Since bacteria possess a rich diversity of versatile biocatalysts, studies have reported the synthesis of silver nanoparticles from psychrophilic bacteria that live in highly low temperatures. In one such attempt, it has been comprehensively shown that it is due to intracellular bacterial proteins and the chelating activity of DNA subunits that nanoparticles are formed [38, 39]. This attempt has also shown excellent antibacterial activity of silver nanoparticles . Moreover, studies have also shown that not always it takes same time for the formation of nanoparticles after the culture has been just ready. Some attempts have involved the incubation period of two hours while some have also taken twenty-four hours. Interestingly, these attempts present some cheerful results regarding the particle size which in turn form the basis of major applications of these entities [41–44].
Table 1 summarizes the different bacterial species that have been analyzed for the intracellular or extracellular synthesis of nanoparticles along with the specific size range reported and intended applications. A very interesting observation of this table is the synthesis of nanoparticles from Rhodopseudomonas species which synthesizes nanoparticles both at intracellular and extracellular locations but at different pH values.
3.1.1. Extracellular and Intracellular Synthesis: Defining Aspects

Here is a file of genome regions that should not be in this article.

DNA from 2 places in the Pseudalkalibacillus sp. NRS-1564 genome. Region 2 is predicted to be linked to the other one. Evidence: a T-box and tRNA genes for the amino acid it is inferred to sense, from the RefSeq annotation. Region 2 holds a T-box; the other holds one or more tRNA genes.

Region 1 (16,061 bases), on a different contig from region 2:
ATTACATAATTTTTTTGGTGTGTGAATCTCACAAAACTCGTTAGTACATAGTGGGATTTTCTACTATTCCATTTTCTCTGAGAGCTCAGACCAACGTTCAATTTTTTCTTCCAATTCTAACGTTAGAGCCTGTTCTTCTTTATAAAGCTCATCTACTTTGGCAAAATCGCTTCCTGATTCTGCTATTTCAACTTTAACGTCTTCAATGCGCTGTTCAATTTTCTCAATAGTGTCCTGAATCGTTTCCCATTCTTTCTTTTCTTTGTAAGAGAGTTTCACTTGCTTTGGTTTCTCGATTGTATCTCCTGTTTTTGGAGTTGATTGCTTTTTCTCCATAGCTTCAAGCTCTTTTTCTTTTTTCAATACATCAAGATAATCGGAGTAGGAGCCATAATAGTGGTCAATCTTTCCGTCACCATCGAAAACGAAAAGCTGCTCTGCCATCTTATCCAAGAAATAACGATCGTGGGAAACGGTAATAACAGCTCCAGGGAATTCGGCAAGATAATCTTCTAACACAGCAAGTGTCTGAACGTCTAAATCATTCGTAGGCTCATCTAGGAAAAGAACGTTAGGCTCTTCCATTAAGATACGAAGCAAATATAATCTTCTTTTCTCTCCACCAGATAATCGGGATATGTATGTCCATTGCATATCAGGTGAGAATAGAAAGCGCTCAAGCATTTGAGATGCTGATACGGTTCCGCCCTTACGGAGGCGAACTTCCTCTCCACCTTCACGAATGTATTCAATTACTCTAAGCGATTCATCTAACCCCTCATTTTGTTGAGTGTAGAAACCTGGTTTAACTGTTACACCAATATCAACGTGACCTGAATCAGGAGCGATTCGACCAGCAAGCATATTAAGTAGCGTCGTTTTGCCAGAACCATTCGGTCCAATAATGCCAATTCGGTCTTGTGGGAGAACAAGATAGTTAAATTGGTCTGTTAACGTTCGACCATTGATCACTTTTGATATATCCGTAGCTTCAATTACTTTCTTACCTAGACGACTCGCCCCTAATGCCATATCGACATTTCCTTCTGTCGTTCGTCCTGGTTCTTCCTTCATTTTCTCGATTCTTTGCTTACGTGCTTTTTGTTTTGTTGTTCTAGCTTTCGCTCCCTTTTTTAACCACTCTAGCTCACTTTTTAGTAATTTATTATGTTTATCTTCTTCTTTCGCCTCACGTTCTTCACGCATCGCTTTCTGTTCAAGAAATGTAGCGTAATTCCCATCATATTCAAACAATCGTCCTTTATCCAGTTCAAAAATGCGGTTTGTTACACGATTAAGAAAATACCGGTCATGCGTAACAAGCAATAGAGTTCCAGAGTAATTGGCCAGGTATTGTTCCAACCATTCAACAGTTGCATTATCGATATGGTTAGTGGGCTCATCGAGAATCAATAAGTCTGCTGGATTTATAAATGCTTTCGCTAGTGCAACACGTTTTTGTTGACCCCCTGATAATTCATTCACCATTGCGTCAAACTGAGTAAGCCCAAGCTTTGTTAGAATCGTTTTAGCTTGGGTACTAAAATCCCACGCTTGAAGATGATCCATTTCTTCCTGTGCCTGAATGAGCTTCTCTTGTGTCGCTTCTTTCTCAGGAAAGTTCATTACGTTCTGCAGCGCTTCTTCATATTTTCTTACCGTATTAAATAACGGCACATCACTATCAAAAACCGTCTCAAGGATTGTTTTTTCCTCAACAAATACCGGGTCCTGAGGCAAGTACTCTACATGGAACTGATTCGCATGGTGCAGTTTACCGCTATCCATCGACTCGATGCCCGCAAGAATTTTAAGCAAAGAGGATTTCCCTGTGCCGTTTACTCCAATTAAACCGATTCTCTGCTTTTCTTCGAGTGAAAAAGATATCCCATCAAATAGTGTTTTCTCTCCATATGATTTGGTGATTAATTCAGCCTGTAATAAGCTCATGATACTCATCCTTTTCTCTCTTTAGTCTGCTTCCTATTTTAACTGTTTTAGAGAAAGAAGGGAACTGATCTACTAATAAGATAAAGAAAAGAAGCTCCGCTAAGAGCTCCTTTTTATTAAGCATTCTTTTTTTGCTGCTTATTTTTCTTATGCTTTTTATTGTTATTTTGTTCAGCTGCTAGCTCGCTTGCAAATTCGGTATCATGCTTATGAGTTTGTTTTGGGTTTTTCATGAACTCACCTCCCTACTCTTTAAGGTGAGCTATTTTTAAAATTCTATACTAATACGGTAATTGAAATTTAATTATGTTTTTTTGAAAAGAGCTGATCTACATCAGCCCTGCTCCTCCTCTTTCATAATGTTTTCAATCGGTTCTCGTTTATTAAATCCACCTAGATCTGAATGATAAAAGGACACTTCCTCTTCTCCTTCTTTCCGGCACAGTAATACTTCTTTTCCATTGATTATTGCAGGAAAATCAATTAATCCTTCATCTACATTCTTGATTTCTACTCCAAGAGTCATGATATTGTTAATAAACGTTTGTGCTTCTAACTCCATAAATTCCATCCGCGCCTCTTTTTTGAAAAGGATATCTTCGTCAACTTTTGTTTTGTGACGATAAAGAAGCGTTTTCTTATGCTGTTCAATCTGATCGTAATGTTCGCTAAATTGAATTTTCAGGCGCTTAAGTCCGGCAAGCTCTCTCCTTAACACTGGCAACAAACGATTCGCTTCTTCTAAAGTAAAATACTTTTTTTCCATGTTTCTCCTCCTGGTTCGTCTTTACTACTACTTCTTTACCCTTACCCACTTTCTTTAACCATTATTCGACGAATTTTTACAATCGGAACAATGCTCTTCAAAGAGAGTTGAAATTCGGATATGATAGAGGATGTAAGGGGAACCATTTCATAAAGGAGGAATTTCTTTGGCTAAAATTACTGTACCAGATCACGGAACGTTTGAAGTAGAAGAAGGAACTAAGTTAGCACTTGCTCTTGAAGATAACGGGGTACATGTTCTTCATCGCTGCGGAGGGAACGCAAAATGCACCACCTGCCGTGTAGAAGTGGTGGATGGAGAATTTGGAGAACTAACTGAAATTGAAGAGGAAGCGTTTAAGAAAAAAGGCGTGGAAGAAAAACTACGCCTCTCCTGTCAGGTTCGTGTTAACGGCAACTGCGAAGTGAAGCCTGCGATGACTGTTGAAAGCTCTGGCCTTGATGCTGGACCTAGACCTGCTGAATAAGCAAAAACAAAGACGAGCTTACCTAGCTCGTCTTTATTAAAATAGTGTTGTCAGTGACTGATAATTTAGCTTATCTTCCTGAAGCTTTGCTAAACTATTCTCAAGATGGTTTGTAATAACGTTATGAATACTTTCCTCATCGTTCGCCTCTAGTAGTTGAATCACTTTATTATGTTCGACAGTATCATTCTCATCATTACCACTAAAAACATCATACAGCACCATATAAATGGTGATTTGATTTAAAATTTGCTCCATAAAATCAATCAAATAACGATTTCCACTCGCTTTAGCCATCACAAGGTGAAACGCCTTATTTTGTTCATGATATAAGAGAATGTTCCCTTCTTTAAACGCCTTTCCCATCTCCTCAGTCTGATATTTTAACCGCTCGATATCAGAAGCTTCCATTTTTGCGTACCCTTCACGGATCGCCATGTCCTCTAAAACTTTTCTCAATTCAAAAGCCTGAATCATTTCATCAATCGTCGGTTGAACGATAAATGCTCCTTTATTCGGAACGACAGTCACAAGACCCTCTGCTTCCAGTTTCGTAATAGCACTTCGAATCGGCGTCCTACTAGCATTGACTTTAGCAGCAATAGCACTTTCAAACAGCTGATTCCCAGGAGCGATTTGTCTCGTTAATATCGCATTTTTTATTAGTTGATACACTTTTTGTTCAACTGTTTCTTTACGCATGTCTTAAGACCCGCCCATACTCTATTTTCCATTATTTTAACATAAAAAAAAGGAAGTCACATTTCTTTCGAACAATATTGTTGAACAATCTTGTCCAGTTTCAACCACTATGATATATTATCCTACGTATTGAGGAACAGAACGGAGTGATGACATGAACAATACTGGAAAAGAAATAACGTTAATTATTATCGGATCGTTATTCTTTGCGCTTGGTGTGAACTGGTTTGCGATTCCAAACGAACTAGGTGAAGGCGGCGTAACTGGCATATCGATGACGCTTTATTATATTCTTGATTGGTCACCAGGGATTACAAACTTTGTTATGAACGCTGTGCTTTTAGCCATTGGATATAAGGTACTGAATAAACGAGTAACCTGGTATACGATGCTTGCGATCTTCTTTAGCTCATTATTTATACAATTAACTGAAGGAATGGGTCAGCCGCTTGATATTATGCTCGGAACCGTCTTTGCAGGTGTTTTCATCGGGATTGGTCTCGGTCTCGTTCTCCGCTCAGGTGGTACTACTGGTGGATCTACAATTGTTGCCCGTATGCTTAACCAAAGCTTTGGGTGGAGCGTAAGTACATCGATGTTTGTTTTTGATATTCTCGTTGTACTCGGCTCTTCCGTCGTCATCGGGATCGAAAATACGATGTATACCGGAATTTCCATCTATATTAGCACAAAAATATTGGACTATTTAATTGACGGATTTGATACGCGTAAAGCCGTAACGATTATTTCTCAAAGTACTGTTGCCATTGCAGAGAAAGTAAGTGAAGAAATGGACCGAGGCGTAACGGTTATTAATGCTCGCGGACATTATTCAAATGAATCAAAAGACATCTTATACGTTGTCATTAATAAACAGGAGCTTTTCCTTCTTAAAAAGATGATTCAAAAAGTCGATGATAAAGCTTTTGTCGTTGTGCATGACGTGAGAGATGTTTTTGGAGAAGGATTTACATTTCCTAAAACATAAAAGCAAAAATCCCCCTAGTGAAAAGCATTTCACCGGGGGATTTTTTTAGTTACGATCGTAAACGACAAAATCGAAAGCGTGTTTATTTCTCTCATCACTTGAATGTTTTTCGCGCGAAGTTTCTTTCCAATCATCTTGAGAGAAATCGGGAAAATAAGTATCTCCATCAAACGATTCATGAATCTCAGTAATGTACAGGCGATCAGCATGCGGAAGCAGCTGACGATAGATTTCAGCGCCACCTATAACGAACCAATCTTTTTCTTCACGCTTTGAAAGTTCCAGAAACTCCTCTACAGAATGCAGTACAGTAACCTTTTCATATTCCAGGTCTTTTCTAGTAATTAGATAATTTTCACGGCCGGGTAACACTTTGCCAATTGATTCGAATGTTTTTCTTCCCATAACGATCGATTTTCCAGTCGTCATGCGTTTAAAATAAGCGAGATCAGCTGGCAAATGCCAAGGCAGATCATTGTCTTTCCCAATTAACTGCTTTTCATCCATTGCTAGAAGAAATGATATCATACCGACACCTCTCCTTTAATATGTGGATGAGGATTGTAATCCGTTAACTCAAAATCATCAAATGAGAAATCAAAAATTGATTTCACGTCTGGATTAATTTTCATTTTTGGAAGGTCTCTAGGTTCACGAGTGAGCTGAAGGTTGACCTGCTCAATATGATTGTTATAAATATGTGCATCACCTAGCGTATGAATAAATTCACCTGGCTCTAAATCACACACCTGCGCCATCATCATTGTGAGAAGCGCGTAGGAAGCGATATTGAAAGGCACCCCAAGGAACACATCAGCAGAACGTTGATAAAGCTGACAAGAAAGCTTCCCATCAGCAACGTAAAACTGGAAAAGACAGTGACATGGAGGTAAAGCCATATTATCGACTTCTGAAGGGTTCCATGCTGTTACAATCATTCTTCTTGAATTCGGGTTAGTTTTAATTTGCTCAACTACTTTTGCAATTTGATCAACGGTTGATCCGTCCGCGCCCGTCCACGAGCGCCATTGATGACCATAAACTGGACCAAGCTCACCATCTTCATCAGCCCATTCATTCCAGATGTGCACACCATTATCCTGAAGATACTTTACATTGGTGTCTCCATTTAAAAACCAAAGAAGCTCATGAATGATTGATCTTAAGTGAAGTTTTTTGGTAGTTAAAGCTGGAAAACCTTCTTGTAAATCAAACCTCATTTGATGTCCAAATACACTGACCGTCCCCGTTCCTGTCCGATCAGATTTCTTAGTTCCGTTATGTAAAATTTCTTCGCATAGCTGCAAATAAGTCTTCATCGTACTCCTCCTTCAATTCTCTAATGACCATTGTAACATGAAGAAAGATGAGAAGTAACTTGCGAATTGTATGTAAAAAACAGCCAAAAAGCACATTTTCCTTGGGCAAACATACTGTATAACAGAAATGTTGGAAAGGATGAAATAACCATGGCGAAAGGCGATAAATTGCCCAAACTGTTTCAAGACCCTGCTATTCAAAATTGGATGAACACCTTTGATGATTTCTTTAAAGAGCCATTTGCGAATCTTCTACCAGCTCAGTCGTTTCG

The versatile aspect of biochemically exceptional microbial genomes is the fact that they enable intracellular as well as extracellular synthesis of different types of metallic nanoparticles. Some interesting studies recently have found that few microbial species exist and colonize within the industrial mines and deposit metal in the crude form inside their bodies with the help of their enzymes at the metallurgical sites. For instance, pedomicrum bacteria which reproduces via budding, has been found to intracellularly deposit iron, manganese oxide in the nanophase form, has just recently been found to deposit gold in the nanoscale form . Similarly, Bacillus subtilis 168 have been found to be implicated in the aqueous reduction of gold from trivalent to zero-valent state and to deposit it intracellularly in the form of nanoparticles with dimensions of 5–25 nm and an octahedral morphology of shapes. These nanoparticles have been found to prevail inside the bacterial cell walls . Several other microbial species have been explored that mediate the intracellular synthesis of metallic nanoparticles of different types. One of these is sulphate reducing bacteria which, when enriched with gold salts in the gold mines, can produce gold from gold-thiosulfate complex in the metallic form of 10 nm size, releasing hydrogen sulphide (H2S) as the end product of its metabolism. Similarly, quite recently, Escherichia coli DH5α has been just observed to accomplish the biochemical reduction of gold from aurochloric acid to gold nanoparticles. The nanoparticles get adhered onto the surface and are mostly spherical in shape with some percentage of triangular and hexagonal morphologies also. Since these nanoparticles are bound to the cell surface, they have been richly exploited for promising applications considering their similarity of origin with iron complexed haemoglobin and other in vivo proteins . There are some in vivo factors also which decide whether the microbial synthesis of nanoparticles will be extracellular or intracellular. Curiously enough, this depends on the particular locations of the bioreducing enzymes present in the microbes. However, there have been certain complications in retrieving the intracellularly synthesized nanoparticles which range from additional reduction and isolation steps that together make the downstream processing of the overall process expensive and time consuming. These require the high energy treatments through ultrasound and treatment with chelators in the form of detergents. An immense benefit of extracellular synthesized nanoparticles is the fact that they are native after getting formed and can be immediately tapped for several applications such as those of optoelectronics, bioimaging, electronics, and sensor integration. Another sensitive aspect of synthesized nanoparticles is their particular shape which favours them for particular applications. This is because applications from different fields require different functions to be performed and that is why the shapes of nanoparticles have decisive roles as they dictate their particular functionalities.